On Sunday, April 9, 2017, passenger David Dao was forcibly removed from United Airlines flight 3411 after being randomly selected because the flight was overbooked. Videos of the incident went viral, causing immediate backlash. The public response was swift and voluminous: according to Google Trends, the number of Google searches for the term “United Airlines” spiked to a ten-fold level relative to normal.
In addition to the potential brand impact, this incident may have a substantial economic impact on United itself and on the entire airline industry: just one day after settling with the passenger for an undisclosed amount, on April 28 United CEO Oscar Munoz issued a letter to customers apologizing for the incident and indicating that United will increase incentives up to $10,000 for voluntary rebooking. Given that more than half a million passengers were bumped from U.S. airline flights in 2015, costs could skyrocket if the industry follows United’s example.
But my interest in the incident is less about the brand and financial impact, and more about the operational implications, especially in the context of talent management. How can it be that an organization whose customer commitment statement opens with “We are committed to providing a level of service to our customers that makes us a leader in the airline industry” allow such an incident to take place?
To explain this, I want to introduce two concepts that are at the root of a new approach to talent management: complexity and emergent behaviors. We define a system as being complex if it consists of many interacting parts, and the behavior of the system as a whole emerges from the interactions in ways that are not easy to predict. Examples of complex systems are all around us: from natural systems such as social insects and flocks of birds, to human systems like stock markets and sports teams.
Emergent behaviors are those behaviors observable at the system level, which result in sometimes unpredictable ways from the behaviors of individual elements. For example, geese flying in a V formation are not following the orders of the goose captain telling each goose what to do. And to use a more familiar example of emergent phenomena, traffic jams emerge even when everyone on the highway is trying to get to work as soon as possible.
The notions of complexity and emergence are very useful in analyzing the behavior of organizations, and in understanding why there can be such a dramatic dissociation between an organization’s stated mission, and the behavior of its employees. Consider a baseball team: There are only nine players on the field, each with a clearly defined role. There are terabytes of data collected over decades that can track the outcome of a relatively small set of possible actions (throw a ball, swing a bat, catch a ball), and there is a well-established field of analytics – as eloquently described in Michael Lewis’ best-selling book, Moneyball – that provides a quantitative link between the characteristics of each player and their contribution to the overall success of each team. In spite of this, predicting the outcome of any single match, let alone an entire season, is virtually impossible.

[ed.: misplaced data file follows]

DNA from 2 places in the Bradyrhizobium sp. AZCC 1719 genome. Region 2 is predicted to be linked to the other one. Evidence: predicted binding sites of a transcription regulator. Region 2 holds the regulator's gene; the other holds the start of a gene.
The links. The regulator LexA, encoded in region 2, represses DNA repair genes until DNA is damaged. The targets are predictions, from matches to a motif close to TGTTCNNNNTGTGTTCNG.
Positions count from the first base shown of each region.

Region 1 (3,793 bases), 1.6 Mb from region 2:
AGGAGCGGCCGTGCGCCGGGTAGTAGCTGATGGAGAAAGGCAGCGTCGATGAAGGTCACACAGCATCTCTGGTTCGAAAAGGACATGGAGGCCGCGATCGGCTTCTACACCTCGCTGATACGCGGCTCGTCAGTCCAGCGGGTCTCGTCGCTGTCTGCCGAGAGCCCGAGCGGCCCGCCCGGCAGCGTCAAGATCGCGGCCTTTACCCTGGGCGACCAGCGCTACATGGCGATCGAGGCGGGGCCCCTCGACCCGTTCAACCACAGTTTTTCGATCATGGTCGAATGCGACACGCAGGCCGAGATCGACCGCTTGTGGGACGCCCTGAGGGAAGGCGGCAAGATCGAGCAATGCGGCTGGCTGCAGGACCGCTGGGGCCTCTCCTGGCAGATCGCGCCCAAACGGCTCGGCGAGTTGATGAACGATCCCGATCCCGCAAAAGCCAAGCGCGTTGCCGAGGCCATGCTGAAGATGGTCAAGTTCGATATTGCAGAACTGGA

Now take this example and expand it to a company like United, with some 86,000 employees holding hundreds of different roles to transport more than 100 million passengers per year to dozens of countries around the world. Clearly, the overall behavior of the company is impossible to predict from the bottom up.
The real problem comes when we try to go in the other direction, from the top down. Expecting a company’s mission statement to influence the behavior of individual employees is like expecting the manager of a baseball team to influence the outcome of a single play by telling the media that his team is playing to win the World Series. The best that a manager can do is to instate procedures and policies that encourage the “right behavior” in individuals. But as we already mentioned, the link between individual behaviors and the overall behavior of an organization is extremely difficult to predict, especially in today’s business environment, which is subject to rapid change and even more rapid and uncontrolled diffusion of information.
Most tools used to manage corporate talent are based on analytical methodologies that cannot deal with the increasing complexities of today’s business environment. For the past two decades I have had the fortune of researching, teaching and applying the concepts of complexity science, which relies on an inside-out approach to analyzing organizations, and uses computer simulations to capture the behavior of an organization based on the behaviors and interactions of its employees.
Although these methodologies cannot predict a specific event, such as a passenger being forcibly removed from an airplane, thinking about talent management from the inside out can help organizations understand the impact that its policies and processes have on the behavior of individual employees, and how this in turn can impact the overall behavior of the organization, as well as its culture and reputation.